For several days now, only 40 percent of the usual gas supply has been coming through the Nord Stream 1 pipeline. The supply situation is now so threatening that Minister of Economics Habeck has declared the alarm level of the gas emergency plan. Habeck also immediately names the reasons for the reduced deliveries. For example, he claims: “Putin wants our country to disintegrate. But we are not disintegrating, or he calls the gas cutbacks an attack on Germany and accuses Russia of supplying less gas for political reasons. Habeck even claims that Russia is using gas as a weapon against Germany. Already the Greek philosopher Aeschylus (525-456) recognised. “In war, truth is the first casualty”. There are other reasons why less gas is coming via Nord Stream 1.
Gas compressors stuck after maintenance in Canada due to boycott measures
The real cause is more likely to be a technical problem, which is also due to the company’s own boycott measures. Nord Stream 1’s entry point, the Portovaya compressor station in Russia, requires six large gas compressors to pump gas at full capacity into the Baltic Sea pipeline. These gas compressors come from Siemens Energy and need regular maintenance for safety reasons. It is no longer permissible to operate these turbines after the maintenance interval has expired; it would also be far too dangerous. Siemens Energy recently overhauled one of these turbines in Montreal, Canada. However, Canada is now refusing to return it because Canadian sanctions prohibit the export of important technical services to the Russian fossil fuel industry. Currently, there are only two gas compressors still working at the Portovaya compressor station, as others are due for maintenance and delivery to the manufacturer is also not possible due to the boycott measures.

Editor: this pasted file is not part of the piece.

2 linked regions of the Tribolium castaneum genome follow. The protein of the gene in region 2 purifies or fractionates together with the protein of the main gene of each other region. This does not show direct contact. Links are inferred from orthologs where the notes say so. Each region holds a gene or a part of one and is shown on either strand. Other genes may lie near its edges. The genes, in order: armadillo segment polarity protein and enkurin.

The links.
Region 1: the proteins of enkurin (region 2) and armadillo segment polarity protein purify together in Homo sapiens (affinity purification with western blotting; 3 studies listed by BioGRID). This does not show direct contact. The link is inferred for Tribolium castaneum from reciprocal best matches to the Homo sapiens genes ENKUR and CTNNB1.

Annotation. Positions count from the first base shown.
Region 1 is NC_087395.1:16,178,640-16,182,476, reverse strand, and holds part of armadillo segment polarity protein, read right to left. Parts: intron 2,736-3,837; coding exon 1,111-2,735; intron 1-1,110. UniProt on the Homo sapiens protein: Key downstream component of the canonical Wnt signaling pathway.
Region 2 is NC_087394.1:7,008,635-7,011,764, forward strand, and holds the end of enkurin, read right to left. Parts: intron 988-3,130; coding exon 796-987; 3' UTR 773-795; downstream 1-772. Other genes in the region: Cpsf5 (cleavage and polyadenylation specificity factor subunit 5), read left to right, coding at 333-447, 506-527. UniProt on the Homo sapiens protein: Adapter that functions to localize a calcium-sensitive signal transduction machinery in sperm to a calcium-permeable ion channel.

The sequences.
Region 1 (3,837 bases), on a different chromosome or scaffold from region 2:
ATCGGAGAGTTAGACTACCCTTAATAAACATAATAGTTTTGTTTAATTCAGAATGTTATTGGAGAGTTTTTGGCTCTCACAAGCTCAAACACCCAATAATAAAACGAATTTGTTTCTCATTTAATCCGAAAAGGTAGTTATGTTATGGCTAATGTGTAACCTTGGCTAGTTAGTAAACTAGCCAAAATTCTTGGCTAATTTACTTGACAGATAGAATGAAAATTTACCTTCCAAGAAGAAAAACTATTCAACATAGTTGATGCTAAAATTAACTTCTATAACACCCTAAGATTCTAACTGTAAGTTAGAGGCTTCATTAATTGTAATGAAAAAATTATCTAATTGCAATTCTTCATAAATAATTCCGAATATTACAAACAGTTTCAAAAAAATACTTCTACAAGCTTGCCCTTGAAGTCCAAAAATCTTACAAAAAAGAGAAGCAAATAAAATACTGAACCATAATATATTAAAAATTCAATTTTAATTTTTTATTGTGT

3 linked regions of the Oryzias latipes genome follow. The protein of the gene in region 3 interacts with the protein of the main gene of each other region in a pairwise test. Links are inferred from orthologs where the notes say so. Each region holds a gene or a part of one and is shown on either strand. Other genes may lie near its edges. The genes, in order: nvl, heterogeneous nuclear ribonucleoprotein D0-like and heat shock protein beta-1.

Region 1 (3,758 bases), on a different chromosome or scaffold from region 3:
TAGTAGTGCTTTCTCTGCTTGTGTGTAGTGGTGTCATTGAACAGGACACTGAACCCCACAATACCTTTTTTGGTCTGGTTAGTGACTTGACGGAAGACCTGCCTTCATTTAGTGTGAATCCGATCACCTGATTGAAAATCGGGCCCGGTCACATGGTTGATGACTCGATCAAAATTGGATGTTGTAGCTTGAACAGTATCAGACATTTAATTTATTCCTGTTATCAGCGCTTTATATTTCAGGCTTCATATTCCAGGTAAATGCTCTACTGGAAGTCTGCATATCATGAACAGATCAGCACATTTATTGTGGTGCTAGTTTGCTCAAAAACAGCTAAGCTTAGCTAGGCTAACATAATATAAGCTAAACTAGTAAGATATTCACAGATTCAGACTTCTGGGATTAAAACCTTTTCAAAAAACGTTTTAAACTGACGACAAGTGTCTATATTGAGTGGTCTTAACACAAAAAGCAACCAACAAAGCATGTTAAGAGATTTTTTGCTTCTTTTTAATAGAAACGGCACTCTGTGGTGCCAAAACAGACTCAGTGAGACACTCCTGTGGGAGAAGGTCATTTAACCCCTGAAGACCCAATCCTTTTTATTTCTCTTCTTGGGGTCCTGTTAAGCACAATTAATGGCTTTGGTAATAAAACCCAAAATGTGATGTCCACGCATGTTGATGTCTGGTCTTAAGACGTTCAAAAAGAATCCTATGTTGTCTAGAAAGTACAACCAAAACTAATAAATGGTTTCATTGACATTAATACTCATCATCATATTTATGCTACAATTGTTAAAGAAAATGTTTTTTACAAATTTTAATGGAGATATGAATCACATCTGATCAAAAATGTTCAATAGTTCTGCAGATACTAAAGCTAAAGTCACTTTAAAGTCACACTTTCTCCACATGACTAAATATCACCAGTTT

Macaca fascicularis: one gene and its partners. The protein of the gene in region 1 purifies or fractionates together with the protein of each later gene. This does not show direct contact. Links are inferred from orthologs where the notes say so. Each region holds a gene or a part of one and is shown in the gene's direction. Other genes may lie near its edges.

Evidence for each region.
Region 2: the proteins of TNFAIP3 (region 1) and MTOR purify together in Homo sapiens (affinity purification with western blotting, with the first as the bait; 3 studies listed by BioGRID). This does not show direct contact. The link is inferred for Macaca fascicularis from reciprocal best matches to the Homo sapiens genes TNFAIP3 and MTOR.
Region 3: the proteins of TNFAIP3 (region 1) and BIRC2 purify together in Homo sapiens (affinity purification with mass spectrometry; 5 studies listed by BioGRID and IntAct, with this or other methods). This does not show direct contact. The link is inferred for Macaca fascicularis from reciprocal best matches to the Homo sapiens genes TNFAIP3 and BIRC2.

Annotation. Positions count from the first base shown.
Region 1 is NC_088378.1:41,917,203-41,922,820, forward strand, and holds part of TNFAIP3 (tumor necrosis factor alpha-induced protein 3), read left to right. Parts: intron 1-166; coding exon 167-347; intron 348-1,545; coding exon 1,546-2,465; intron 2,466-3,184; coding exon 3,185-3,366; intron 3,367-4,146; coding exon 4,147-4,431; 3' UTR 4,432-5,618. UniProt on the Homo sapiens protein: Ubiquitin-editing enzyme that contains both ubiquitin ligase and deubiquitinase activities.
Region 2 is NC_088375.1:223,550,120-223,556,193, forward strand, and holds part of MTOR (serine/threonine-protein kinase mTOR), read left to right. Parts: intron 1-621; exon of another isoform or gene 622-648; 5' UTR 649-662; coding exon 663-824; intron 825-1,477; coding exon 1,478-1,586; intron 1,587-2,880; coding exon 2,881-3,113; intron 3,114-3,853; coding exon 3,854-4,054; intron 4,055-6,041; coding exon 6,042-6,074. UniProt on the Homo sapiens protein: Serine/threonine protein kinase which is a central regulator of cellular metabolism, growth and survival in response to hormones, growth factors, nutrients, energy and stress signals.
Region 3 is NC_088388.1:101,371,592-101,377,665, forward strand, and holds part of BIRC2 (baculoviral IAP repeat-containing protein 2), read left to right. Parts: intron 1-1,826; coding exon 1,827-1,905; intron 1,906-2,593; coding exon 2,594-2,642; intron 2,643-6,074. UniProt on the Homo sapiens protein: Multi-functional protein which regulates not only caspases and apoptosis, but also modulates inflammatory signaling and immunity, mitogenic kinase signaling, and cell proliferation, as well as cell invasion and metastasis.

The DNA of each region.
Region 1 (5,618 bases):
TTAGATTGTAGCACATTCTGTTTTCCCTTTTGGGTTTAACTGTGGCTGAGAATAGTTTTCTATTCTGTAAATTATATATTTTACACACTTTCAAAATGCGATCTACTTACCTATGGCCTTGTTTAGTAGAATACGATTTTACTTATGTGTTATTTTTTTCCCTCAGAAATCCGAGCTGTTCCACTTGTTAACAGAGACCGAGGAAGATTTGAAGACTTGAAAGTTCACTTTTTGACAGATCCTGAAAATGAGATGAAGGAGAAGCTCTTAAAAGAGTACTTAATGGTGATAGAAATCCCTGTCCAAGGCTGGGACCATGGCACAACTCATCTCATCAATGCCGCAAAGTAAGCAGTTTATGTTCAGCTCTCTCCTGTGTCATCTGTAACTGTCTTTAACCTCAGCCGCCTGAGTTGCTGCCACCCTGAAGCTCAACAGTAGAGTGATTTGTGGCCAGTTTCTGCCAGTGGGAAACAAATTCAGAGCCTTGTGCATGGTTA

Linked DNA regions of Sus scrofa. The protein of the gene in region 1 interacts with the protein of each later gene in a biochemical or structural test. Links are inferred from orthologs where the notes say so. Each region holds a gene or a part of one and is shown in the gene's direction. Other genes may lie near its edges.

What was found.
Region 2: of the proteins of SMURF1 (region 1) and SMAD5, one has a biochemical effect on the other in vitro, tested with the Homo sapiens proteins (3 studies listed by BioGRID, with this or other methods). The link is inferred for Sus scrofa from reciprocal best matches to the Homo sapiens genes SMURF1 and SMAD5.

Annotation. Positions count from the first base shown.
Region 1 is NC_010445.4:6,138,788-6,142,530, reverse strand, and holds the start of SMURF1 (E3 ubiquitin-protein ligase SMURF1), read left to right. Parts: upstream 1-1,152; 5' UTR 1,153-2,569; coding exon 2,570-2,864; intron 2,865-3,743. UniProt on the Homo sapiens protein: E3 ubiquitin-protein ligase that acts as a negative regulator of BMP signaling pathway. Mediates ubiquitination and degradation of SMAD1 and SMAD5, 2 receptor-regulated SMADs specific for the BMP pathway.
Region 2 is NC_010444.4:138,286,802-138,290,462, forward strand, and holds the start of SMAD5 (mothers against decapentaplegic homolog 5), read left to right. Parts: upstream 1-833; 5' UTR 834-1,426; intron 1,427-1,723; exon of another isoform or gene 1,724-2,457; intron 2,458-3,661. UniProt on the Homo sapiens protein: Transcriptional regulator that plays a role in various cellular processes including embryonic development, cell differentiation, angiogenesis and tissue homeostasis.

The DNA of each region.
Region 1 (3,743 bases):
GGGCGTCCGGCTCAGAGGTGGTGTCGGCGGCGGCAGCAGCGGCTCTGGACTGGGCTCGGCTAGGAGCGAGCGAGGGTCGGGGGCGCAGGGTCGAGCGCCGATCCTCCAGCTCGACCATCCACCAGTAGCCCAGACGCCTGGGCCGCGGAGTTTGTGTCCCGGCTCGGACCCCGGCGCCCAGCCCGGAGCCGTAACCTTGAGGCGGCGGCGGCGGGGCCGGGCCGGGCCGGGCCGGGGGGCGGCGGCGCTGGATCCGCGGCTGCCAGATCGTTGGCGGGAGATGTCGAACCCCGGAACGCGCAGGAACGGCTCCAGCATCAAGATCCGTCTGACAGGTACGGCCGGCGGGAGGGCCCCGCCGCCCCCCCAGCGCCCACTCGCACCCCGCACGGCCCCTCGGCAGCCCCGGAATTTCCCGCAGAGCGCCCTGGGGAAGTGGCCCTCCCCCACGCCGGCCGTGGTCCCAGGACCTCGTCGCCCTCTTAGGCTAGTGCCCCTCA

Russia is ready to supply the European Union, but the turbines must be returned after maintenance, the Kremlin announced this week. However, a solution to the problem is not yet in sight.
Canada seeks solution but does not want to violate boycott
“We want to respect the sanctions because the sanctions were imposed for a reason,” said Canadian Natural Resources Minister Jonathan Wilkinson in an interview with Bloomberg. “That being said, the intention of the sanctions was never to inflict significant pain on Germany, which is one of our closest friends and allies. So we are very concerned about this issue.”
“We are talking to Germany and trying to find a way through which we can actually enable the flow of gas,” Wilkinson said. “There may be different options that we can look at.” The fact is, however, the turbine is still stuck in Canada. This may make the situation even worse, as the next maintenance work is due in just a few days. As every year at the beginning of July, a complete shutdown of 10 days is planned. This is likely to aggravate the situation in Germany even more, as it will then hardly be possible to bring the gas storage facilities up to the legal minimum level before winter.
Federal government rules out delivery via Nord Stream 2
The reduced supply volume could also be compensated via the Yamal pipeline. But Ukraine has throttled throughput there, arguing that it is too dangerous in the current war situation. Alternatively, gas could always be delivered to Germany via the new Nord Stream 2 pipeline, which Russia has already offered. However, the German government vehemently rejects this. The main victim is the German consumer, because gas prices are likely to rise sharply again in the coming days and weeks.